This weekend I’ll be at a convention with a bunch of people from [fan organization]. I might end up being able to update, but I’m declaring a vacation until Monday.

Reminder to myself to print and fill out that form BEFORE Monday.

Also congratulations to myself for doing so well on posting every day so far this year.

I don’t think I will ever, ever bring this up to her, but. There’s a woman in [fan organization] who is a teacher, who works with students with behavioral problems (or something along those lines? I’m not sure of the exact details.) She likes to joke about putting her students in headlocks. And okay, it’s a stressful job, sometimes her students try to punch her and she has to keep going back there every day, she gets to joke about things that stress her out.

But there have been teachers like her who did put kids in headlocks– or just restrained them in ways that are considered okay! and those kids ended up badly injured or dead.

Some reading:

Report on school restraint and seclusion across the US, by ProPublica and NPR

At least 20 children nationwide have reportedly died while being restrained or isolated over the course of two decades, the Government Accountability Office found in 2009.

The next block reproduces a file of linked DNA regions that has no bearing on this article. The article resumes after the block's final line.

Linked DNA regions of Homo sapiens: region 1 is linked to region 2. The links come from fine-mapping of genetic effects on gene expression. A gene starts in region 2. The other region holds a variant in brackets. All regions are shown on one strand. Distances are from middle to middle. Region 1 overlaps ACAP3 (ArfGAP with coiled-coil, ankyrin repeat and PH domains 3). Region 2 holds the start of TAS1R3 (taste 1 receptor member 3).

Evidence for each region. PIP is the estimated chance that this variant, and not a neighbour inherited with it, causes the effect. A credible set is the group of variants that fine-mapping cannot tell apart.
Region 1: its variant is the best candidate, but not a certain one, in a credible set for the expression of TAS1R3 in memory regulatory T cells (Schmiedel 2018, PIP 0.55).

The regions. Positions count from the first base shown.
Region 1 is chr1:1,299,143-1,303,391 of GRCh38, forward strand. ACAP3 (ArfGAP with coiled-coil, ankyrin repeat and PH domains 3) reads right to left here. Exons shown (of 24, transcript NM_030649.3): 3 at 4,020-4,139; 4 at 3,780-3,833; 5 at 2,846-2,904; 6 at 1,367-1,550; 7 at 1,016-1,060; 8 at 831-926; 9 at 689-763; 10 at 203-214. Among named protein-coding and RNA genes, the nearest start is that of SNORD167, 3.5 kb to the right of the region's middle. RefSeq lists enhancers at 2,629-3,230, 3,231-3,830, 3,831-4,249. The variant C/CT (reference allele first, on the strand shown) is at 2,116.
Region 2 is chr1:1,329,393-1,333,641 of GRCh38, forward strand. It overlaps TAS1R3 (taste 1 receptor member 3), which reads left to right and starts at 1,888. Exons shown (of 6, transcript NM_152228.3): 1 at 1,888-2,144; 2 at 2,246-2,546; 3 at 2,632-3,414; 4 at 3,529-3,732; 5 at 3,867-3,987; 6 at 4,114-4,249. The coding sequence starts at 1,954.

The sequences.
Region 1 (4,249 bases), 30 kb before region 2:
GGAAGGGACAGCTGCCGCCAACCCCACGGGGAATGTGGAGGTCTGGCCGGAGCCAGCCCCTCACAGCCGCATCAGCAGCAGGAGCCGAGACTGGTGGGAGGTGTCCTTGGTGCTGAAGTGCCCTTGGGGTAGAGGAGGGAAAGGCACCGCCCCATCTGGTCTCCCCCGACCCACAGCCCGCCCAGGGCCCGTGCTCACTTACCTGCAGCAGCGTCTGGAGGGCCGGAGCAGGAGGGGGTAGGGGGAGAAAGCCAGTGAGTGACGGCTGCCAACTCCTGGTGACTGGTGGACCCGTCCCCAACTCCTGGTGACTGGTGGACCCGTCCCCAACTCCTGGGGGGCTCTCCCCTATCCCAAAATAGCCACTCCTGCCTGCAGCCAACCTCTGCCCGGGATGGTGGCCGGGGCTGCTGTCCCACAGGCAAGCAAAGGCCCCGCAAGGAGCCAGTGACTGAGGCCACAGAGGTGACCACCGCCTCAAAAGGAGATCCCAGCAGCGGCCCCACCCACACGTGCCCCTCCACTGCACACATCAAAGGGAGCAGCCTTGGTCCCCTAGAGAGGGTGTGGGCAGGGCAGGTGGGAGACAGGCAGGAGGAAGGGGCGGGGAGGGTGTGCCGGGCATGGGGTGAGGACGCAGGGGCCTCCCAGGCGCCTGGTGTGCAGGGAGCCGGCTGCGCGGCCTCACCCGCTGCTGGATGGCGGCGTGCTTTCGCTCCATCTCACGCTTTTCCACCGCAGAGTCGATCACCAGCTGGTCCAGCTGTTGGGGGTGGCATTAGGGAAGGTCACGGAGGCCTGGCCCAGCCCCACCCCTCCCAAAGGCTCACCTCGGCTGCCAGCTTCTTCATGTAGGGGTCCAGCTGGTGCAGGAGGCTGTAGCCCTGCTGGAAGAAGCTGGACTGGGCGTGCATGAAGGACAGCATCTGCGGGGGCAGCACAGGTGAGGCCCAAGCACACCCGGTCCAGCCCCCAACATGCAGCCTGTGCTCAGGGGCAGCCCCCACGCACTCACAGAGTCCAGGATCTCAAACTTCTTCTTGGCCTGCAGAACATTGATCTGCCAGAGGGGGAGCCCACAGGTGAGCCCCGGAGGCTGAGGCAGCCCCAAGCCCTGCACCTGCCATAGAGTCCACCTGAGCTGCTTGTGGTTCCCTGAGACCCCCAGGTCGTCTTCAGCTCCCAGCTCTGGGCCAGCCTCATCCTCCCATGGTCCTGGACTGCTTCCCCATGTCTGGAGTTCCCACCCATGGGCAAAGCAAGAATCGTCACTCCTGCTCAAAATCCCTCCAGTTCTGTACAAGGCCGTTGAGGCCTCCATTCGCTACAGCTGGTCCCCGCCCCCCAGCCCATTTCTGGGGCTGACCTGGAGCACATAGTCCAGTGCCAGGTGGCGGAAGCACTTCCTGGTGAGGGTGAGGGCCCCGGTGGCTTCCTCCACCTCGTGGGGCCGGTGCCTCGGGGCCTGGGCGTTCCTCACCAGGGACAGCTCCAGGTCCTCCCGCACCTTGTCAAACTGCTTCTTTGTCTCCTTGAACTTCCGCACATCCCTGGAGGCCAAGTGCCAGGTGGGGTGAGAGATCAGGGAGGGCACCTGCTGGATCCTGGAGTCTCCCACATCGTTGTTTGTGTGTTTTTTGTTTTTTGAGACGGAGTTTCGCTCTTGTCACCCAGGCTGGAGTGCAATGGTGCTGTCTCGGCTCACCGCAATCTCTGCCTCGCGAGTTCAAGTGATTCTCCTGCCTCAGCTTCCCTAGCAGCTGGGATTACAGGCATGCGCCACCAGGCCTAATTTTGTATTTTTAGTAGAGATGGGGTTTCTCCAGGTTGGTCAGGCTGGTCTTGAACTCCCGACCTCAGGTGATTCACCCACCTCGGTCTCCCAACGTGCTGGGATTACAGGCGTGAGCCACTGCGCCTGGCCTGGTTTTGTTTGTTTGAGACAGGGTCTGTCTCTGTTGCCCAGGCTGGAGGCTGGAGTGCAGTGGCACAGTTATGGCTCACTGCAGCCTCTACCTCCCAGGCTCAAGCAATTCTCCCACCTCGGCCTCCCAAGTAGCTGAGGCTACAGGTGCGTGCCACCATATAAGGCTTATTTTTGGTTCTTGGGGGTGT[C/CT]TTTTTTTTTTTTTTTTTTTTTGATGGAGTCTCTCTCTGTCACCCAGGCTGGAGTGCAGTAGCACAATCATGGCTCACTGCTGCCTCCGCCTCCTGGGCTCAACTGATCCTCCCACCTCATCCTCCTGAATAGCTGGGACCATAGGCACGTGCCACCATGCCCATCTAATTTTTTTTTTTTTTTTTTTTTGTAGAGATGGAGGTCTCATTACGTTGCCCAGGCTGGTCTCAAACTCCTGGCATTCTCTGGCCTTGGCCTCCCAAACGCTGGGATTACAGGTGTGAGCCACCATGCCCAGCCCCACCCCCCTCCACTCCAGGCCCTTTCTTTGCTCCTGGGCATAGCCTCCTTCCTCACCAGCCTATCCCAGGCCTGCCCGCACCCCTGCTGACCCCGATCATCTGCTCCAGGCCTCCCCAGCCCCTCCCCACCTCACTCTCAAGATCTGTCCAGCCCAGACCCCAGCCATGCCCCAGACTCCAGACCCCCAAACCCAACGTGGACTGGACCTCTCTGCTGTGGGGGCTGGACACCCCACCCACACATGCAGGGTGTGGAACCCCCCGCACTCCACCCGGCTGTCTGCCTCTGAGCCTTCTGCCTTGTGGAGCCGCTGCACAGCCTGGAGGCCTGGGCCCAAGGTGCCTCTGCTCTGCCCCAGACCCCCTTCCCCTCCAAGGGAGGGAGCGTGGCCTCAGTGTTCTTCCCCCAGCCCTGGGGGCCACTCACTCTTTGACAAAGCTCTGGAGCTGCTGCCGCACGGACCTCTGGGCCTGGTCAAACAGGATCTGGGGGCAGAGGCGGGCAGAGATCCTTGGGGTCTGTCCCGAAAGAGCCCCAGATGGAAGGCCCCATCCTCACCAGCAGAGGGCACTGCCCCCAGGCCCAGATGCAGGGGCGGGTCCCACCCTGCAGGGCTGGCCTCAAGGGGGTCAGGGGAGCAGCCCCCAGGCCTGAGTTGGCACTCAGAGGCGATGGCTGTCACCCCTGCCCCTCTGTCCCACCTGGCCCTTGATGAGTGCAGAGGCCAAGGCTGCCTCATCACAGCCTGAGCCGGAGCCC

——–

The federal data shows schools recorded 163,000 instances in which students were restrained in just one school year. In most cases, staff members physically held them down. But in 7,600 reports, students were put in “mechanical” restraints such as straps or handcuffs. (Arrests were not included in the data.) Schools said they placed children in what are sometimes called “scream rooms” roughly 104,000 times.

Those figures almost certainly understate what’s really happening. Advocates and government officials say underreporting is rampant.

——–

Most critics of restraints agree they are sometimes unavoidable. But they say schools too often fail to try alternatives for calming students and use the tactics for the wrong reasons—because children failed to follow directions, for instance, or had tantrums. Indeed, in a recent survey, nearly 1 in 5 school district leaders approved of using restraints or seclusion as punishment.